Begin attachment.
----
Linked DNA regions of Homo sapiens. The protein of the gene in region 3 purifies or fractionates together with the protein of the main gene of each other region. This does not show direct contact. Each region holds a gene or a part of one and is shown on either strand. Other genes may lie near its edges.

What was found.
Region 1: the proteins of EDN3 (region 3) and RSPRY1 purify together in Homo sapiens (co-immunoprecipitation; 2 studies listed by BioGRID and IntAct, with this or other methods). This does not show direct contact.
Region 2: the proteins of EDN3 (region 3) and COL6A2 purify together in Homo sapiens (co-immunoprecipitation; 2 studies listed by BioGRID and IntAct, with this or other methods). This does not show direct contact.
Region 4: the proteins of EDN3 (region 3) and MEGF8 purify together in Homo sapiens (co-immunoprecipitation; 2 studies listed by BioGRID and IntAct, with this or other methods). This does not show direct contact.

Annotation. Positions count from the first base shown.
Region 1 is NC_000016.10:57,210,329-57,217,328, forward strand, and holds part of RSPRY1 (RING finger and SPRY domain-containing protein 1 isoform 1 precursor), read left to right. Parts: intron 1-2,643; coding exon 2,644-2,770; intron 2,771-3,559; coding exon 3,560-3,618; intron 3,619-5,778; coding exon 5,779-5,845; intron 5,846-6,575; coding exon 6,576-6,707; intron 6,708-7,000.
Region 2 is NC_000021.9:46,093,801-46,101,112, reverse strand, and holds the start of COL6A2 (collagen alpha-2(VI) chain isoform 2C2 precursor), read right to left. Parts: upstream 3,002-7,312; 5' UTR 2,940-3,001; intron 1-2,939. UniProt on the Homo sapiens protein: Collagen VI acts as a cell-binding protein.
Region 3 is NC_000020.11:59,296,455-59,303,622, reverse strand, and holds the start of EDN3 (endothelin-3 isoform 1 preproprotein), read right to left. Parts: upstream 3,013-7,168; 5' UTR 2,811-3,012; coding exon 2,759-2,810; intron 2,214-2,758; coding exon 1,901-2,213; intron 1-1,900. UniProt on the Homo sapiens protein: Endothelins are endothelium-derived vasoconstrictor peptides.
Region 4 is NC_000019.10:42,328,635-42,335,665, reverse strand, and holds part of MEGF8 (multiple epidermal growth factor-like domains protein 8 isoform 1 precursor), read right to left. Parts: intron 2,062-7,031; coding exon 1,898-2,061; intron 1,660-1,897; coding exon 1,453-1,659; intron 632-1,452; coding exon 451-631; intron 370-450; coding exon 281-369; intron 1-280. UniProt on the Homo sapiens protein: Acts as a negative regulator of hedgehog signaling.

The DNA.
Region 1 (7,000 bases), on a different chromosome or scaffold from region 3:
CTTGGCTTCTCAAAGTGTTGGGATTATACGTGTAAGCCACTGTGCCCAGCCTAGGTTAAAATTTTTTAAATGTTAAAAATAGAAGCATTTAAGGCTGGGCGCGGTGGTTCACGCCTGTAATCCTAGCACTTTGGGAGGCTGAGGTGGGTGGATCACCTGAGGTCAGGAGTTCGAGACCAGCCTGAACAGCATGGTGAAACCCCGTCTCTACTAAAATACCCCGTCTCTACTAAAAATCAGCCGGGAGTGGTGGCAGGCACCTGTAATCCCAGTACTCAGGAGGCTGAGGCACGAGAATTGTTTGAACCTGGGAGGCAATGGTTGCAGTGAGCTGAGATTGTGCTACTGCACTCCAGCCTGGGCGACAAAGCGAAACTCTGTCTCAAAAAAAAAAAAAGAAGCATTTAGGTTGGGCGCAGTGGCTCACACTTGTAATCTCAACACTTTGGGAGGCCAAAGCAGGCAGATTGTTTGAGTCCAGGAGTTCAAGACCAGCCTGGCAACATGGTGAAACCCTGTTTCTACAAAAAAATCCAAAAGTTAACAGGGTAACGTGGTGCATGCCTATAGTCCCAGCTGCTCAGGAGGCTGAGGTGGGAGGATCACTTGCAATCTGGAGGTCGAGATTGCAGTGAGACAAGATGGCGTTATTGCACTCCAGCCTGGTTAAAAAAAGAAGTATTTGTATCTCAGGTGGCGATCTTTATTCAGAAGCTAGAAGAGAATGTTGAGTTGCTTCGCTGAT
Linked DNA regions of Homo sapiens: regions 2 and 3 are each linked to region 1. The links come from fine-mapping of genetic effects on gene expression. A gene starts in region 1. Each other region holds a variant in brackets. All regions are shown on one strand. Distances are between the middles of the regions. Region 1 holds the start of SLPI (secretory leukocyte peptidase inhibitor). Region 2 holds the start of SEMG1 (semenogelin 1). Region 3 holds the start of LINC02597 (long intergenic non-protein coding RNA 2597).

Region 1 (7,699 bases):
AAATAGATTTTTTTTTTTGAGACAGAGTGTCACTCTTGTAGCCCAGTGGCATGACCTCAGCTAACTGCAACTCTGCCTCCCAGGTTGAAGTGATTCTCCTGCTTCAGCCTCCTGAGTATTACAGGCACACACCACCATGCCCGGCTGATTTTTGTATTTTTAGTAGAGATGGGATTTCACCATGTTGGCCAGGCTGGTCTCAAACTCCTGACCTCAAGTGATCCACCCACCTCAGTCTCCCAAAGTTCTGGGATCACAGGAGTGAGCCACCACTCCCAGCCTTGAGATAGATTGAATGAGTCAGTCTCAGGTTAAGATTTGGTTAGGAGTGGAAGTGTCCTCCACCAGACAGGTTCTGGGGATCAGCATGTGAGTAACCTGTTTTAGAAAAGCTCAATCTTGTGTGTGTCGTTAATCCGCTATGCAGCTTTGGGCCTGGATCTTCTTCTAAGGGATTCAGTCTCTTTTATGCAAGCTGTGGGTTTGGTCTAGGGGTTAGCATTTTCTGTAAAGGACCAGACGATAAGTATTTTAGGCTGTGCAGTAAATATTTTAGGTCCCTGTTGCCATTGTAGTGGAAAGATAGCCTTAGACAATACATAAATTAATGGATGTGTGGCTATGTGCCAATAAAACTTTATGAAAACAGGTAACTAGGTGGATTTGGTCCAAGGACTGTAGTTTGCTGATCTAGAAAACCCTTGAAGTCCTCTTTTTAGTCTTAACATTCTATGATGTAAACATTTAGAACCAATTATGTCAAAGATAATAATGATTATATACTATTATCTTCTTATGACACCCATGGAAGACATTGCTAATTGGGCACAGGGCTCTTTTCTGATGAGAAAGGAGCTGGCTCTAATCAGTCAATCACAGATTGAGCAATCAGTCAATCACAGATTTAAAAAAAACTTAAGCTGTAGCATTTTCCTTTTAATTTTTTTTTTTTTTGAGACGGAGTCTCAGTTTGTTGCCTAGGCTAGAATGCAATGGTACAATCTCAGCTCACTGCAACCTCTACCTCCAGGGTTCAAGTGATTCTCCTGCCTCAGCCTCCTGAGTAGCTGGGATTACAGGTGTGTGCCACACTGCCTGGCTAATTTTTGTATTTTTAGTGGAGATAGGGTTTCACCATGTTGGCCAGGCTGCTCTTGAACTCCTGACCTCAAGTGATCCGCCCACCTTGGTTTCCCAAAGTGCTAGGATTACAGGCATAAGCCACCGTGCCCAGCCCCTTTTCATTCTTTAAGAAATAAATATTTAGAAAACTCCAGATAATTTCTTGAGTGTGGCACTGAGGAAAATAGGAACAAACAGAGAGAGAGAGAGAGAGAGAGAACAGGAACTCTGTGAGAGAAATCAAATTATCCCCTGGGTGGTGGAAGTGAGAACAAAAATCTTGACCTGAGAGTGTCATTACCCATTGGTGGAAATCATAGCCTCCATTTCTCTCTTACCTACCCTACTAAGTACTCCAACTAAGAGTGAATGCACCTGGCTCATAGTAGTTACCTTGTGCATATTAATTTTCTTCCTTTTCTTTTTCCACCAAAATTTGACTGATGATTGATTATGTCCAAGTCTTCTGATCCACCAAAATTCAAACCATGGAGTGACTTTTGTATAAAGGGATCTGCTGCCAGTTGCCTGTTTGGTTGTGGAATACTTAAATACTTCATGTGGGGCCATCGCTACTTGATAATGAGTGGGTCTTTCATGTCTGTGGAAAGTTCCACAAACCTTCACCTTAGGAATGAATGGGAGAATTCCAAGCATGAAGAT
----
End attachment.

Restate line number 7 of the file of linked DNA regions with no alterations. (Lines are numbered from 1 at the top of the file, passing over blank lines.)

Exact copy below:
Region 1 is NC_000016.10:57,210,329-57,217,328, forward strand, and holds part of RSPRY1 (RING finger and SPRY domain-containing protein 1 isoform 1 precursor), read left to right. Parts: intron 1-2,643; coding exon 2,644-2,770; intron 2,771-3,559; coding exon 3,560-3,618; intron 3,619-5,778; coding exon 5,779-5,845; intron 5,846-6,575; coding exon 6,576-6,707; intron 6,708-7,000.